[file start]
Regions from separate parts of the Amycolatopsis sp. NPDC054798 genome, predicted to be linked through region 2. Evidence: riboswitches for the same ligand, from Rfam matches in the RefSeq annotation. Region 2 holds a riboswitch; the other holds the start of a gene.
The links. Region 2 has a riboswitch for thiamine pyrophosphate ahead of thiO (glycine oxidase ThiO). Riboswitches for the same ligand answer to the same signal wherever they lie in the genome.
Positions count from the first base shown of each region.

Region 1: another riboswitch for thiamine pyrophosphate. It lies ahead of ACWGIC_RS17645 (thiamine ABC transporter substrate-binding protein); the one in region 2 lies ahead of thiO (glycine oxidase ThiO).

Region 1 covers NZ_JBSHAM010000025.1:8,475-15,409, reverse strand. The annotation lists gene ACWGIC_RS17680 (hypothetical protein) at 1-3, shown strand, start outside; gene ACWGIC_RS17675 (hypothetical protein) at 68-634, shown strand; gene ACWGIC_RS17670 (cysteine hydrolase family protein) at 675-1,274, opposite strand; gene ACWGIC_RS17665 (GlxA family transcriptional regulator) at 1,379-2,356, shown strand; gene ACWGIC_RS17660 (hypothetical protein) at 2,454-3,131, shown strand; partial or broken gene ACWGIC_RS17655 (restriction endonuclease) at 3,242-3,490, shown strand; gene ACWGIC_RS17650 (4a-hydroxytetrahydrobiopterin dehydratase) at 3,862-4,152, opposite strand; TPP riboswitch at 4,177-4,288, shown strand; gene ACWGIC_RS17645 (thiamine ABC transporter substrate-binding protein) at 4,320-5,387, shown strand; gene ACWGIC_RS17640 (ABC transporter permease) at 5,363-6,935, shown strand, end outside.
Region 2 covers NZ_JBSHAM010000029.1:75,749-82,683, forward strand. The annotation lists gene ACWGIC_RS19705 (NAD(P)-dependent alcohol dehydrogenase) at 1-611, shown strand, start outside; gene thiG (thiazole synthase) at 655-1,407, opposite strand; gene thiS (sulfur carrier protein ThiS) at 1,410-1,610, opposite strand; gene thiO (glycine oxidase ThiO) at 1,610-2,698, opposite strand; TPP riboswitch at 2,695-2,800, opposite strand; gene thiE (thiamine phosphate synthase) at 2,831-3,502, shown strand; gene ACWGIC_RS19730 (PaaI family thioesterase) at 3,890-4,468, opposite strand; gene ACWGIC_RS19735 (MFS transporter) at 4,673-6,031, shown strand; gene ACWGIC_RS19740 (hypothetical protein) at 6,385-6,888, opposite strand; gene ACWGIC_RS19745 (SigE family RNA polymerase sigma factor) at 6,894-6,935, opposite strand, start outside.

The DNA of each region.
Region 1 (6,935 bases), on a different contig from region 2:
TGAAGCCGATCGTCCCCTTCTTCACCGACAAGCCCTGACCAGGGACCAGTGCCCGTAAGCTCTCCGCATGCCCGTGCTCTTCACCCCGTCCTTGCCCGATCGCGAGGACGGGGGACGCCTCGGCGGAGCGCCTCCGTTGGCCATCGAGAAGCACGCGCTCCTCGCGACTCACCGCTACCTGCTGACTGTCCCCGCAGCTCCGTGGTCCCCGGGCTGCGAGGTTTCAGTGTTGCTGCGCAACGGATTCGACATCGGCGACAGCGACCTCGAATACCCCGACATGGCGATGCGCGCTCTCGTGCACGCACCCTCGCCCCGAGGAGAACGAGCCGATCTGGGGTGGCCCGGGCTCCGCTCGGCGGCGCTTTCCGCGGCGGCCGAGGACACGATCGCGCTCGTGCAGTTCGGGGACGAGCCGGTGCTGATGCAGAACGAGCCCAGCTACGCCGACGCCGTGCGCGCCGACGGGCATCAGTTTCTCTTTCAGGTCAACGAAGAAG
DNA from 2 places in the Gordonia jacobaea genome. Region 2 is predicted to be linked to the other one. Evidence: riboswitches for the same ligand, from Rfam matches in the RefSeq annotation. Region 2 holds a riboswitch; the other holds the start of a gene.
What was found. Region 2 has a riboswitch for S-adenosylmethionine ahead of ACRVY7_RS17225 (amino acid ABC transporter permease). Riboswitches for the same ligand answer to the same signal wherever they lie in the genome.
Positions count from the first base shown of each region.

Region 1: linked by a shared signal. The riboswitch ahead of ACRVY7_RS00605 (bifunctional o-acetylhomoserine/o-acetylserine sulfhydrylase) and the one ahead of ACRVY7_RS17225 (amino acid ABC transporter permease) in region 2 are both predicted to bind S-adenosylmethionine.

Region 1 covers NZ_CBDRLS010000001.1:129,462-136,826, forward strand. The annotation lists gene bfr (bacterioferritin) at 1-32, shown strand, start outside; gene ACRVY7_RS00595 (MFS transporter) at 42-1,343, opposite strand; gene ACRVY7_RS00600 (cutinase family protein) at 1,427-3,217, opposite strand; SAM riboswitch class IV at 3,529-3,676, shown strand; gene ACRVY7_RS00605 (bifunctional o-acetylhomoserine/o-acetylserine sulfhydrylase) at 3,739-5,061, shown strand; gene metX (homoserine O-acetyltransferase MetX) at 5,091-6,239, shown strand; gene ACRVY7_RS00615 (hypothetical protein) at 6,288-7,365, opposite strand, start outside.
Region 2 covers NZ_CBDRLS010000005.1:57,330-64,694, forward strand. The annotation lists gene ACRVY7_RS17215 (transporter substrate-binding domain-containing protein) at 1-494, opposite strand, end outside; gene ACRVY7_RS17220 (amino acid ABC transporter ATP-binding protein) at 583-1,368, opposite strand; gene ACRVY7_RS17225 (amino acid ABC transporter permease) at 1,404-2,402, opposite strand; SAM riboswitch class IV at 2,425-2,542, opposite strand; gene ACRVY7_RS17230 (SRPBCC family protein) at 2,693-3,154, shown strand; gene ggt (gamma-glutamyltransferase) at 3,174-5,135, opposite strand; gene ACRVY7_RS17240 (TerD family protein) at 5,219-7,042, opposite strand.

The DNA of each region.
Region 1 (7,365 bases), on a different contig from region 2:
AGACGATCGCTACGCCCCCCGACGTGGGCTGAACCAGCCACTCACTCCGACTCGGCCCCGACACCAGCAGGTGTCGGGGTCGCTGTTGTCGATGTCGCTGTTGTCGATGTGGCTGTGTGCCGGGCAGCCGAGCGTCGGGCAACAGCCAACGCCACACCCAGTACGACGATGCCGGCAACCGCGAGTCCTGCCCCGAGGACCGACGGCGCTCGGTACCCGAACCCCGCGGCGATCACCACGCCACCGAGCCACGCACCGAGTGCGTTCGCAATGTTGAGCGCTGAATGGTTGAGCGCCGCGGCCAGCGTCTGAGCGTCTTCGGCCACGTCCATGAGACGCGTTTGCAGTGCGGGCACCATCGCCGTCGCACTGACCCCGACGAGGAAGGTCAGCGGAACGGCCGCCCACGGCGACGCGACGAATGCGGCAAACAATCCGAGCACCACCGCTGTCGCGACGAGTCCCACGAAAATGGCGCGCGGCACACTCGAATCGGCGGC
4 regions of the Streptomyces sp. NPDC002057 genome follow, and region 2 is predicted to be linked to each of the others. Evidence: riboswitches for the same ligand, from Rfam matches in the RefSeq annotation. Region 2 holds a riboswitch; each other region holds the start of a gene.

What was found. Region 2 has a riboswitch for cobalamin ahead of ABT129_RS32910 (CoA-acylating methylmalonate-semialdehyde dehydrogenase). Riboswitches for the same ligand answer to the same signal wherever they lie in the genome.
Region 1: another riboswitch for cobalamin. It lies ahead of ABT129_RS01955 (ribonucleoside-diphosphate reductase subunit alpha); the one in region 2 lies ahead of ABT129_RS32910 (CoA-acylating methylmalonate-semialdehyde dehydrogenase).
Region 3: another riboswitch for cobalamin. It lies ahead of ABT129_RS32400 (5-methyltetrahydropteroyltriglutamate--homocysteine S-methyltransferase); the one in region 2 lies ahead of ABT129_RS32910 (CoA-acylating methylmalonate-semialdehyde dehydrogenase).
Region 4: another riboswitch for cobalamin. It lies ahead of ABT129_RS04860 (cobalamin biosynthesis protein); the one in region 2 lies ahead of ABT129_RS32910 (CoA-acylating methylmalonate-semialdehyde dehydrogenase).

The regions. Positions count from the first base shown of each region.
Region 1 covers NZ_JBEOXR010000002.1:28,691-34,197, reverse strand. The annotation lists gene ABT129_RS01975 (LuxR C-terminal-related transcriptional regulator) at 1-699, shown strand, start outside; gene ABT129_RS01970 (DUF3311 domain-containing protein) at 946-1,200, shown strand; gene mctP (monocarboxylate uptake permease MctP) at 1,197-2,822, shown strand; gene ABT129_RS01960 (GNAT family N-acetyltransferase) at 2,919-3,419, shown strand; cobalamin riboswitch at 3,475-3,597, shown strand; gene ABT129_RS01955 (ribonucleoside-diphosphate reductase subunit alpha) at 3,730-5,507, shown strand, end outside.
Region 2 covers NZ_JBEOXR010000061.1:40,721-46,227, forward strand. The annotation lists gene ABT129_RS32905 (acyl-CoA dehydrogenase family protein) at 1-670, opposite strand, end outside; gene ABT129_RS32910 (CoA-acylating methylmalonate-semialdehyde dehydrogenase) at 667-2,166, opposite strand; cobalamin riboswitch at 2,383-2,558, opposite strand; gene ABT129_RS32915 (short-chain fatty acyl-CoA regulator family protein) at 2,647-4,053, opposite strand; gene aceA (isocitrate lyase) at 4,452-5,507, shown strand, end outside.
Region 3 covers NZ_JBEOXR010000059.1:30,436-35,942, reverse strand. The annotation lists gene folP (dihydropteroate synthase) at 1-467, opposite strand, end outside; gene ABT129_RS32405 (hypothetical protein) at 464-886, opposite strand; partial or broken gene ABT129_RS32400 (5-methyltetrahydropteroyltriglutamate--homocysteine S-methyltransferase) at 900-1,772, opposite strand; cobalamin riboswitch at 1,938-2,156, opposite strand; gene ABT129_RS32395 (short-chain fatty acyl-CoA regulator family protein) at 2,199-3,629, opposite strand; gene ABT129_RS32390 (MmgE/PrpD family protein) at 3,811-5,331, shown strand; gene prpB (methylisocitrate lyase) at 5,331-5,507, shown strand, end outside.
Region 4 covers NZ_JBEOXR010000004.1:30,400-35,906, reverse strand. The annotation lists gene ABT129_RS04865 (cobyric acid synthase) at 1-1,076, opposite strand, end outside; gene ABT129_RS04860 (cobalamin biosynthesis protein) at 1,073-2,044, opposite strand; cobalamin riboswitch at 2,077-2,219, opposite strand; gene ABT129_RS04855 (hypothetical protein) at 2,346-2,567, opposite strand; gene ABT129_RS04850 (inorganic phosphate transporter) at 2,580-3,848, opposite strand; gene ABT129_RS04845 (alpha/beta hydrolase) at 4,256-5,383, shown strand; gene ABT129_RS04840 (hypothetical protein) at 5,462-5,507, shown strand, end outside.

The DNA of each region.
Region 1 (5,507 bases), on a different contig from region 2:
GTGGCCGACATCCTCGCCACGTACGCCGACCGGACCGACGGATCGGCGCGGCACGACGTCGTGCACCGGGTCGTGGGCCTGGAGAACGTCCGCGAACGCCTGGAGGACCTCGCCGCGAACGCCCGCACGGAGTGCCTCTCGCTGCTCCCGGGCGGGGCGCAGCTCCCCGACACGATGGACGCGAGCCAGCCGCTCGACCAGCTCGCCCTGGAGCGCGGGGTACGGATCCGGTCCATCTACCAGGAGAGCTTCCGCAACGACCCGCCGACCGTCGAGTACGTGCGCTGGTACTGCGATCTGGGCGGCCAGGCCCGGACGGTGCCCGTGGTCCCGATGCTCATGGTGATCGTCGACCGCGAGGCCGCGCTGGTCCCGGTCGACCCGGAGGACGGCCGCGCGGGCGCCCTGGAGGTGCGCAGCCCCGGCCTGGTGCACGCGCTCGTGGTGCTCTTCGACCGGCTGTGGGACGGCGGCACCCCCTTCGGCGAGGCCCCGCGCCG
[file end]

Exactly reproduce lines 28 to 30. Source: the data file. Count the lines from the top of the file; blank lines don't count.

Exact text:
Region 4 covers NZ_JBEOXR010000004.1:30,400-35,906, reverse strand. The annotation lists gene ABT129_RS04865 (cobyric acid synthase) at 1-1,076, opposite strand, end outside; gene ABT129_RS04860 (cobalamin biosynthesis protein) at 1,073-2,044, opposite strand; cobalamin riboswitch at 2,077-2,219, opposite strand; gene ABT129_RS04855 (hypothetical protein) at 2,346-2,567, opposite strand; gene ABT129_RS04850 (inorganic phosphate transporter) at 2,580-3,848, opposite strand; gene ABT129_RS04845 (alpha/beta hydrolase) at 4,256-5,383, shown strand; gene ABT129_RS04840 (hypothetical protein) at 5,462-5,507, shown strand, end outside.

The DNA of each region.
Region 1 (5,507 bases), on a different contig from region 2: